The trunk muscles behavior in women with low back pain in the test of flexion and extension of the trunk
Keywords:Lumbar Pain. Postural Balance. Electromyography. Applied Kinesiology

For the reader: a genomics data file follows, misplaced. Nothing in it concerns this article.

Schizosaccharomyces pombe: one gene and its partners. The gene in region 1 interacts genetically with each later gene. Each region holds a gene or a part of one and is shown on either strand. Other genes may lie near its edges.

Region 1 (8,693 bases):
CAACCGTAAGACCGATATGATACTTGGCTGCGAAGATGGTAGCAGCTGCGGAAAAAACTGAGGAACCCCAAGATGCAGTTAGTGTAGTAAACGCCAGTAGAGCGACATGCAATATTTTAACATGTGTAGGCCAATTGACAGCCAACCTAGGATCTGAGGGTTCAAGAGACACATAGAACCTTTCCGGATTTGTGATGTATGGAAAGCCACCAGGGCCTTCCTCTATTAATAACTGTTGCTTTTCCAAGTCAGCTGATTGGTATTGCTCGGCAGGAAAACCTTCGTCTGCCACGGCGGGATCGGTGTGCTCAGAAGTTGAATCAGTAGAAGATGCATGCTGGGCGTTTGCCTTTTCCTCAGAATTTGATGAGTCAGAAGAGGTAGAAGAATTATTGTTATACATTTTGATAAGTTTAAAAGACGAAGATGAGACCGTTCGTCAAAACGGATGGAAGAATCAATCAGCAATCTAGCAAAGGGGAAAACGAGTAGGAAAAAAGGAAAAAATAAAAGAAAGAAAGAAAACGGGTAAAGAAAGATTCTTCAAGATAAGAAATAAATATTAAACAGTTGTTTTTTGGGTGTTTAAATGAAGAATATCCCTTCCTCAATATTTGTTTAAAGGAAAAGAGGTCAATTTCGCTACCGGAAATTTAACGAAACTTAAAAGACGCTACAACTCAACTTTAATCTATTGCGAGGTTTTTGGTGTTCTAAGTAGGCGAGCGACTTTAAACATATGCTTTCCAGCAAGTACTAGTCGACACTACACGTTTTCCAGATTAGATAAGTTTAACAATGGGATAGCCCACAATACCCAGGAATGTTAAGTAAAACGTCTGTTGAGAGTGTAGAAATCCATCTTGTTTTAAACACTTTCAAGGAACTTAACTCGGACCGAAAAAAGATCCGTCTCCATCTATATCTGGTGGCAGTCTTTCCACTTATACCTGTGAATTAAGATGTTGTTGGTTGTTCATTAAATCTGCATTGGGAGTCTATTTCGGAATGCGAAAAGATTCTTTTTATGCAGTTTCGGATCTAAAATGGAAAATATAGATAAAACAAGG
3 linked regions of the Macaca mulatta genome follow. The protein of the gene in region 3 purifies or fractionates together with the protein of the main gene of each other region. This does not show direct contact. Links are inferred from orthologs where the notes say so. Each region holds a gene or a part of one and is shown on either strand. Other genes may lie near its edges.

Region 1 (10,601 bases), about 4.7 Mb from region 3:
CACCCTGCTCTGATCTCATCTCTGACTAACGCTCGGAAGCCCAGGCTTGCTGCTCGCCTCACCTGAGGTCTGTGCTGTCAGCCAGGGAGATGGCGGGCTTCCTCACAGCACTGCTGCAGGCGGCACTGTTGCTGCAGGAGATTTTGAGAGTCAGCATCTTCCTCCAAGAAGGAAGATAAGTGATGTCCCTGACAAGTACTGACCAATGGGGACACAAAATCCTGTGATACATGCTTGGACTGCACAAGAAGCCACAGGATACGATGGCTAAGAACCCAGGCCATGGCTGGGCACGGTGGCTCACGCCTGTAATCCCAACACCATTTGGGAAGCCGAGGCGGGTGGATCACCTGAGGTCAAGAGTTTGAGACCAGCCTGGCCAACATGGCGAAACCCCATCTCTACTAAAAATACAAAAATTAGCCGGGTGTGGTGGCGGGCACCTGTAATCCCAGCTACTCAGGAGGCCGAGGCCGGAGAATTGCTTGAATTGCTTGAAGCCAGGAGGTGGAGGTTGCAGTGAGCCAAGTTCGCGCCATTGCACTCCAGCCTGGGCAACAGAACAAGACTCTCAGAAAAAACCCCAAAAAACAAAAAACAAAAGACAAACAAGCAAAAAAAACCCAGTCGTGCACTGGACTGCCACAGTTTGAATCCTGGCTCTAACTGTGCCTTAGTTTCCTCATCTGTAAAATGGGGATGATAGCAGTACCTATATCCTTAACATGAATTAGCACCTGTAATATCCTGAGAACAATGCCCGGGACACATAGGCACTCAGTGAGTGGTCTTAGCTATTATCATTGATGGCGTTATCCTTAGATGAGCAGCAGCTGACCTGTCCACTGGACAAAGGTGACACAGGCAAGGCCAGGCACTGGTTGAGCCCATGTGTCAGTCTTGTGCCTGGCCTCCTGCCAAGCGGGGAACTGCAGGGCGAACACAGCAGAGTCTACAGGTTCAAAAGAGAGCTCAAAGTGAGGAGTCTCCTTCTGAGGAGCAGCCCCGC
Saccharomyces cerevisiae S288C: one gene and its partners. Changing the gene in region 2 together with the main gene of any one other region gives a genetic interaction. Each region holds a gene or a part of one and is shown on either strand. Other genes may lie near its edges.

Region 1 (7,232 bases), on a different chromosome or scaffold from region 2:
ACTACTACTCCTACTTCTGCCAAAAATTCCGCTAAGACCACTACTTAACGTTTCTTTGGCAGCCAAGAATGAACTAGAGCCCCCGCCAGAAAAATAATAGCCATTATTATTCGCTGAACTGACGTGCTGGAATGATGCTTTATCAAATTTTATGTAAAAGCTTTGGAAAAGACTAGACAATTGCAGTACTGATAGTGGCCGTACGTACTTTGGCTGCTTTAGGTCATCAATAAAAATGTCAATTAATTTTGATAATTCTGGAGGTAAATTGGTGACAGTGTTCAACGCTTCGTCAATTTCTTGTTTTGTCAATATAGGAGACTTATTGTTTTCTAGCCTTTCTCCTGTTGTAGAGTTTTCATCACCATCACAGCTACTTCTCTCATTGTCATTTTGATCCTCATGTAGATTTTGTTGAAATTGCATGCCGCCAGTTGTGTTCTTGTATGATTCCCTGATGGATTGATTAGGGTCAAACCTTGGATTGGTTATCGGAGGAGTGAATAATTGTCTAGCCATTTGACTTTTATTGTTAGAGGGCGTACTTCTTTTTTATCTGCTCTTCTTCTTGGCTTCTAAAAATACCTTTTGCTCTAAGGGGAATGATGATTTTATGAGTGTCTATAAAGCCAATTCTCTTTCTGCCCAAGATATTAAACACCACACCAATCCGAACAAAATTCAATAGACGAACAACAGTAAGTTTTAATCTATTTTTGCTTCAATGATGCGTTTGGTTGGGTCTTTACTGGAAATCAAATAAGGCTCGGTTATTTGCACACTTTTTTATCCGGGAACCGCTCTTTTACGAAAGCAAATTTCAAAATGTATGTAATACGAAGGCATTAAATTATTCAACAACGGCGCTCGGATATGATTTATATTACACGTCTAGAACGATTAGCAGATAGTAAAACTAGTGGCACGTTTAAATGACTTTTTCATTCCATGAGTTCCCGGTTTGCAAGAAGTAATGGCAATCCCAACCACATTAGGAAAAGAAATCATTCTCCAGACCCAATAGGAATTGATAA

INTRODUCTION: Chronic low back pain has a direct repercussion on the activities of daily living and the alteration of motor control is its main cause. This change leads to instability of the trunk stabilizer systems that control movements. Trunk flexion and extension movements associated with external disturbances may increase the potential for motor control error, resulting in injury and pain. OBJECTIVE: To evaluate and compare the recruitment of the trunk stabilizer muscles, with and without load, in the flexion and extension movements of the trunk. METHODS: Thirty - four sedentary women were evaluated, aged between 30 and 59 years, divided into: low back pain group (LBPG n = 19) and control group (CG n = 15). The protocol consisted of clinical evaluation, pain evaluation, strength test of extensor trunk muscles and trunk flexion and extension tests (TFET). Muscle electromyography in internal oblique (IO), lumbar multifidus (LM), rectus abdominis (RA), external oblique (EO) and lumbar iliacus (LI) were performed simultaneously. Multivariate analysis of variance was used with two-way repeated measurements. RESULTS: LBPG presented a trend of greater recruitment in all muscles and loads evaluated, with muscle activation up to 47% higher when compared to CG. In the intergroup comparison, the global muscles demonstrated a tendency for greater activation in LBPG, with values up to 53% higher when compared to CG, and predominantly high effect size d> 0.80. In the intragroup comparison, the IO, EO, LI and LM muscles of the LBPG presented ascending muscle recruitment with increased load the opposite was seen in the CG, which showed increased activation only in the LI and LM muscles. CONCLUSION: Women with low back pain need more muscle recruitment to remain stable and, in challenging situations, use inefficient strategies.